With no stallion on the hill for almost eight years, and some of the mares – out grazing all year – are now in their 20s. The owners of these wonderful ponies selected a few of them to put into foal in 2018. Registered with the Welsh Pony & Cob Society, these semi-feral section A mares come from Pendre (Pendre Farm), Painscastle (Newhouse Farm) and Llewetrog (Llewetrog Farm) and are monitored by the Llandeilo Graban Hill Pony Improvement Society.
“This predominately closed herd is in desperate need for youngstock to carry on the bloodlines which go back generations,” says Lisa Lloyd, whose family has a long association with the ponies at Pendre.
”They are an intrinsic part of the landscape, culture and heritage and are irreplaceable,” says Lisa, who explained that at the last gathering in May 2018 they selected 13 mares and put them – funded partly by the PMP – to a leased palomino section A stallion, Afon Carousel (Criccieth Arwr x Afan Caroline) from the Afan Stud, Llanafan, to run with the mares for six weeks.
Photo kindly taken by Kerry Hendry
Colin Thomas is vice chairman of the WPCS and has worked in an advisory capacity with the breeders who graze Ireland Moor, which according to him ‘is one of the most picturesque landscape in Wales’. He is delighted that we can expect some foals this spring. He comments:
“These semi-feral equines found in the hills and valleys of Wales are descendants from the ancient celtic horses which have made a huge contribution to the cultural landscape of Wales through the millennia, encapsulated today by the continued effort of breeders who against considerable odds have maintained this most iconic of the Welsh breeds.”
“The hills of Wales and the borders were alive with hill pony herds of wild, hardy animals left virtually to fend for themselves, ensuring that only the hardiest survived. Nature’s doctrine of ‘survival of the fittest’ led to the natural selection of the Welsh Mountain pony; alert, robust, adaptable, durable, clever and graced with beauty.
“The hills and mountains of Wales contain some of the most attractive countryside in the world and have evolved and shaped that way because of generations of pony breeders and farmers.”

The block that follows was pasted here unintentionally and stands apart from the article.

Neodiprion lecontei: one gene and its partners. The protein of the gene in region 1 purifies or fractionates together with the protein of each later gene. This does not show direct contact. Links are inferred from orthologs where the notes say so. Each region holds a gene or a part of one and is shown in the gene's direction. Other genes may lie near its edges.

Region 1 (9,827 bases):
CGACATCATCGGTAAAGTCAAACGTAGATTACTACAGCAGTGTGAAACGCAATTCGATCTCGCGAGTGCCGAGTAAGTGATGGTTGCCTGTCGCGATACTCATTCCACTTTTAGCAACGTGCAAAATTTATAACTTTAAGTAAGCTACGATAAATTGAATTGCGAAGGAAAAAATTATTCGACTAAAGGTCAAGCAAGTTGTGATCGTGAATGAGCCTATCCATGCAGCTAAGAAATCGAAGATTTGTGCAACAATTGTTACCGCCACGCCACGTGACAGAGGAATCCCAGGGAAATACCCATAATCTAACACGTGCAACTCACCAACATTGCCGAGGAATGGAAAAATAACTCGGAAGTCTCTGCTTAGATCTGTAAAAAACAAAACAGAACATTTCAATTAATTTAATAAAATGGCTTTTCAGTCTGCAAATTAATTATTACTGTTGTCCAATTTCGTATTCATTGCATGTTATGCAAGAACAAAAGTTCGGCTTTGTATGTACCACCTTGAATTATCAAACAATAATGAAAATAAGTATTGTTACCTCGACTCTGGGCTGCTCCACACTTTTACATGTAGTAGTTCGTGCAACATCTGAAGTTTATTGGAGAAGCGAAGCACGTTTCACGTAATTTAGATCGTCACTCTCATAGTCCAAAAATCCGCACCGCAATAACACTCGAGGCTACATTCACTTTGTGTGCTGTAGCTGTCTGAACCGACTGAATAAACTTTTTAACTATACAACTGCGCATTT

“Over many generations their fortunes have ebbed and flowed in tune with the economic and environmental dynamics of the time, but it is a testament to their tenacity and fortitude that in spite of a whole variety of negative pressures, pony breeding has still survived. The WPCS still promotes and provides premium grants on an annual basis for hill stallions and foals.”
“It is essential that these ponies breed on this area to preserve and maintain the gene pool. Their contribution to conservation, habitats and wildlife is well noted by senior ecologists and is also vital to this unique way of life. “I sincerely hope that breeding ponies on their natural environment will continue and flourish,” concludes Colin.
Graham Williams, an innovator of activity holidays in the 1960s and 70s, talks to Catherine Hughes about what drew him to setting up in Powys, and why the area is the centre of the “spiders’ web”.
Interviewer – Catherine Hughes
Music Soundtrack & Introduction – Jeremy Creighton Herbert
Sound Recordist – Jeremy Creighton Herbert
Keep in touch, get involved.
We will be putting on various events over the next 12 months. If you would like to get involved, have some ideas please contact Catherine on urmyc.sdnalroomsywop@tcatnoc